Enfield Archaeological Society

Founded in 1955, the Enfield Archaeological Society is active in carrying out research and fieldwork in and around the London Borough of Enfield, in order to understand and preserve its history.

Our main aims are: to promote the practice and study of archaeology in the district; to record and preserve all finds in the borough and encourage others to allow their finds to be recorded by the Society; and to co-operate with neighbouring societies with similar aims.

Membership is open to anybody with an interest in the past.

The Enfield Archaeological Society is affiliated to the London and Middlesex Archaeological Society; the President for the society is Harvey Sheldon BSc, FSA, FRSA

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Dig With Us

All members of the society over the age of 16 are welcome to dig with us – no experience is necessary. We typically run at least one dig a year in the summer, on the site of Henry VIII's Elsyng Palace with other work often cropping up through the rest of the year.

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 Announcing Our New Book!

First Stop North Of Londinium:

The Archaeology of Roman Enfield and its Roadline Settlement

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A definitive description and analysis of all the known Roman archaeology in the north London borough of Enfield, this monograph brings together antiquarian finds and re-presented and augmented reports on work from the 1950s to 1970s with the more recent excavations of the EAS as well as Museum of London Archaeology.

With prefatory chapters on aspects of the area including its prehistory, the volume documents what is known of the settlement that grew up here alongside Ermine Street, the road itself, a possible tannery, other settlement sites and often higher status burials.

A synthetic chapter examines the role of all small roadside settlements around Londinium in terms of function, chronology and their relationship to the provincial capital and discusses the possible economy of this area of the Lea valley.

With full illustrated stratigraphic and finds reports for over 45 individual sites (including samian ware, brooches, metalwork and important Roman glass finds), it presents the evidence for what may have been a broadly rural landscape, but with a quasi-urban settlement that may have reflected the needs of a cursus publicus system operating along one of the main roads of the province.

355 pages; 137 black and white and colour figures; 19 black and white and colour plates.

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Send a cheque payable to "The Enfield Archaeological Society" together with your postal address to:

Enfield Archaeological Society
9 Junction Road
N9 7JS

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Latest News

24 Feb 2019

2019 Dig Dates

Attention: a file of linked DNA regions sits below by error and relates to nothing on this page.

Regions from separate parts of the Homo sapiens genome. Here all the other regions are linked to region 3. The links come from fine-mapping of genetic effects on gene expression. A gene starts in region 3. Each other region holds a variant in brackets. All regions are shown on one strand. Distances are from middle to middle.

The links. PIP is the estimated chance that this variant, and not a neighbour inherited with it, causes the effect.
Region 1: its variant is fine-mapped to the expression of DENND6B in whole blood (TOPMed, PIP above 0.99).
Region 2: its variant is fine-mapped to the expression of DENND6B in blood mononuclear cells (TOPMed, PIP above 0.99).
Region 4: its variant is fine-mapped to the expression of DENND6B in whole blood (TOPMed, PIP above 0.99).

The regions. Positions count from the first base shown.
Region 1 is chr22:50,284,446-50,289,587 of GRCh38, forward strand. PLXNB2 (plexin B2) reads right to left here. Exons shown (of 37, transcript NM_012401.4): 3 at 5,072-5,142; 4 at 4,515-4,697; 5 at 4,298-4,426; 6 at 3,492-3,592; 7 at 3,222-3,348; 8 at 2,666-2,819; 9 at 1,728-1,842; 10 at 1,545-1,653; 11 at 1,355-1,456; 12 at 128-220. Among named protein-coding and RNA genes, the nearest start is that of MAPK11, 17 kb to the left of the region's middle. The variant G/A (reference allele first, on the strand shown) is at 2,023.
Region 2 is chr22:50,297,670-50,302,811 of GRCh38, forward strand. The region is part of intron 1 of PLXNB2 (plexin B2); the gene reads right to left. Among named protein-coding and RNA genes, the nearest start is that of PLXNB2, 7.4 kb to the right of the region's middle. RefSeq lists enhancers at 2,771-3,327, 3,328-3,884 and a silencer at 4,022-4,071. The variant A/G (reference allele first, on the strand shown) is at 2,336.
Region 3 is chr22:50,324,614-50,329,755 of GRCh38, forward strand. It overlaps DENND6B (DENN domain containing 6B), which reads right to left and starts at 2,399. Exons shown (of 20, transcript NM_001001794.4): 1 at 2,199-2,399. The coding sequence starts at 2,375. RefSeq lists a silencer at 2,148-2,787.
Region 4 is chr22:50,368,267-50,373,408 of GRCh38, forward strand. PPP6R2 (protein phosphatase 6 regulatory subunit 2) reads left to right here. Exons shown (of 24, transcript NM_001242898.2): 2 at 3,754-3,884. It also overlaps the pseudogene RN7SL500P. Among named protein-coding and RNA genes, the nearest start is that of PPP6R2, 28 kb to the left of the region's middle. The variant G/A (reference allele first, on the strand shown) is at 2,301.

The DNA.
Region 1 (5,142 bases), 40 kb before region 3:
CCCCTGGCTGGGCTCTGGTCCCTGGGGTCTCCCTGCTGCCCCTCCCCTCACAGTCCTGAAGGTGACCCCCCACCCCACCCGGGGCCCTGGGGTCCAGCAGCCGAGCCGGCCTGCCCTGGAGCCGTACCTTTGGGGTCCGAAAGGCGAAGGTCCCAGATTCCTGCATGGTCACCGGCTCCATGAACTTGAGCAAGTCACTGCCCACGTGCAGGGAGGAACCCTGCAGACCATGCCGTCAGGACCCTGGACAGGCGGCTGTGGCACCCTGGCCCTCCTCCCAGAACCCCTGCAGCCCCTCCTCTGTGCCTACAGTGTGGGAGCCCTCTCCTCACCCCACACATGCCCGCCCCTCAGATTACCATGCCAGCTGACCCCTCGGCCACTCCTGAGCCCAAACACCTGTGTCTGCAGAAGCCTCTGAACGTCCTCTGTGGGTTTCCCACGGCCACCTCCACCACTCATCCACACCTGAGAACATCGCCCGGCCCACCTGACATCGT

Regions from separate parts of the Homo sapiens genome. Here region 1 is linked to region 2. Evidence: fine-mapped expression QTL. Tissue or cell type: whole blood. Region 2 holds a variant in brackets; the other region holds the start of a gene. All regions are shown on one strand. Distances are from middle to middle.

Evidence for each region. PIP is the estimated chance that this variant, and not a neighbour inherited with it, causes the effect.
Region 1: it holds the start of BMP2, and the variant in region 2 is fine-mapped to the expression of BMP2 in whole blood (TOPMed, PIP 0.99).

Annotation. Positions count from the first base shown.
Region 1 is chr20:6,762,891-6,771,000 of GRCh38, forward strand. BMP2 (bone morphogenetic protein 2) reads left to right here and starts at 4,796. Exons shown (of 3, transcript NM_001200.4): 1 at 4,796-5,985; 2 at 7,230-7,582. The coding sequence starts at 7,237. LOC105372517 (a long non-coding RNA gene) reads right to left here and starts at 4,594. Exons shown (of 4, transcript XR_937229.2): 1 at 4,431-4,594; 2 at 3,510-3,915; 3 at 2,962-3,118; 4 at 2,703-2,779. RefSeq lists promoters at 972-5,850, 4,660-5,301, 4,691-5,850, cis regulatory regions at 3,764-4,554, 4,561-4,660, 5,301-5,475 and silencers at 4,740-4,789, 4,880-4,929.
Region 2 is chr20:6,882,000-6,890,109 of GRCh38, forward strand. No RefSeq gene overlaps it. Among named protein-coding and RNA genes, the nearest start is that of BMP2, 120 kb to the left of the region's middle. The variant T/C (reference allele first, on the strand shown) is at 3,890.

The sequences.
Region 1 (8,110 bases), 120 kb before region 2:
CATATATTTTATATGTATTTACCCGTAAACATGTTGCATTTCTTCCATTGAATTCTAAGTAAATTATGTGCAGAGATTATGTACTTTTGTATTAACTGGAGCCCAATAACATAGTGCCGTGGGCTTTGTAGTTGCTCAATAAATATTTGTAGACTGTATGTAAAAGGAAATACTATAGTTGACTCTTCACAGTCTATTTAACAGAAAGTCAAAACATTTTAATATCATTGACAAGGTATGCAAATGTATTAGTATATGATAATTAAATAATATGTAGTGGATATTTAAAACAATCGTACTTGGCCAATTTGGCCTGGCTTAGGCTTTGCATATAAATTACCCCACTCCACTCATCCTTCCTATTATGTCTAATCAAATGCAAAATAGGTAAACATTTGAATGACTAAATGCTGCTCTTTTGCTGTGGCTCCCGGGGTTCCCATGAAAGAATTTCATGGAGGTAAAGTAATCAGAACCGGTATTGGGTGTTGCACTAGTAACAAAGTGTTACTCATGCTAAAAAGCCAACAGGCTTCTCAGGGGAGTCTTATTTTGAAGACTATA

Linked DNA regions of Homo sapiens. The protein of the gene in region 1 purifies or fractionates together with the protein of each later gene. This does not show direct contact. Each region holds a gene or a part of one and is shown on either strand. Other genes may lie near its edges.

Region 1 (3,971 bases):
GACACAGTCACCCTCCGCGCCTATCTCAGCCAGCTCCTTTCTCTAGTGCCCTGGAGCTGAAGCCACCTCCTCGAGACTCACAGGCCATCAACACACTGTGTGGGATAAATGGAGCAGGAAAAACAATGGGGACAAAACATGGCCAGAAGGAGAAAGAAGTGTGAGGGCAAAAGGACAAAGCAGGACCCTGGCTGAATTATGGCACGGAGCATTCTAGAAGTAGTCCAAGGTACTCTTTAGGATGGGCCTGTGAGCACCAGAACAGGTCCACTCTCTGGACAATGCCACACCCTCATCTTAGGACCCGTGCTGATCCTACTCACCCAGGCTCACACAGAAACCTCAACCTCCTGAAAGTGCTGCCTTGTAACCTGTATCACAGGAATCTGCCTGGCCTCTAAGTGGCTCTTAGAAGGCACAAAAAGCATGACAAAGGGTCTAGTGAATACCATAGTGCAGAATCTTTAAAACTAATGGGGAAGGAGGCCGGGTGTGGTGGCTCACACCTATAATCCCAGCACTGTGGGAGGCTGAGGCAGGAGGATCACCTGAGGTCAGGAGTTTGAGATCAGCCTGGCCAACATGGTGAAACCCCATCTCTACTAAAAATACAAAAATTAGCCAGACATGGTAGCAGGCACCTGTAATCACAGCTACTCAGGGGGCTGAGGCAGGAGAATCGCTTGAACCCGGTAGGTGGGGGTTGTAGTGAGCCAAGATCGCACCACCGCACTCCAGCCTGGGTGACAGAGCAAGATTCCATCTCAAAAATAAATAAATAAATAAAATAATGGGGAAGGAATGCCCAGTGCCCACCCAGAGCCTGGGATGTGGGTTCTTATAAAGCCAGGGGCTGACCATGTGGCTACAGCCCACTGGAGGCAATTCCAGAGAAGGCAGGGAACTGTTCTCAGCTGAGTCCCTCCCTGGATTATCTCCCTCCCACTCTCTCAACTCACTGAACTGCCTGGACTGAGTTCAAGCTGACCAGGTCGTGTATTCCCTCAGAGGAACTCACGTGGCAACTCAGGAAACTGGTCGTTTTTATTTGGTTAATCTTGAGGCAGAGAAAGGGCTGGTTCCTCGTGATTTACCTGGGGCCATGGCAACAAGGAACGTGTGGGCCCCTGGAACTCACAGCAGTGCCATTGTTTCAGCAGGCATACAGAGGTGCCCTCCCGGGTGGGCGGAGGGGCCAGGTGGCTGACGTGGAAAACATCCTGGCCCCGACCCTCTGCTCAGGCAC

We will be returning to Forty Hall this summer from the 16th to 28th of July to continue our investigation of Henry VIII's Elsyng Palace.

site diagram
composite vertical image of the boiling house so far (click to enlarge)

We've spent the last couple of years investigating an area between the south side of the palace's outer court and what we now know to be part of the extensive complex of service ranges belonging to the palace kitchens.

Last year's star feature was a complete Tudor furnace belonging to what we believe to be the palace 'boiling house' - a department within the kitchens responsible for boiling large joints of meat in preparation for roasting and other uses including pie-making.

The furnace and associated multi-phase brick floors also played a starring role in Channel 5's "Digging Up Britain's Past", in which Alex Langlands helped us to excavate the remains of the ash deposit left behind after the furnace's last firing, probably some time in the early 17th century.

Earlier in the year we also continued to explore a building adjacent to the boiling house which defines the south side of the outer courtyard. Documentary and archaeological evidence suggests this is the 'Long Barn' -- most likely a storage barn serving the kitchen block and possibly connected to a small stable at its east end.

The main outstanding question from last year's dig is how far east the boiling house extends, alongside the barn. We found that part of the brick floors and the southern facade wall of the boiling house were truncated by a large demolition cut and so were unable to define the building's eastern limit -- this will be the main aim of this year's dig.

The first trench (see diagram) will look for the east side of the demolition cut and a continuation of the boiling house's southern facade wall (and hopefully more of the interior of the building), while the second trench (a few metres to the north of the diagram) will pick up the edge of the barn where it meets the boiling house, and similarly follow it east. The second trench will also hopefully tell us more about the barn and hopefully give us a chance to see some of its interior in more detail.

If you would like to dig with us, you must be a member of the Society and over the age of 16. See here for details on joining. Please bear in mind the number of places may be limited, so the sooner you join the better.

Alternatively, the Saturday of the 27th will be a public open day with exhibits explaining our work and members of the Society will be on hand to answer your questions.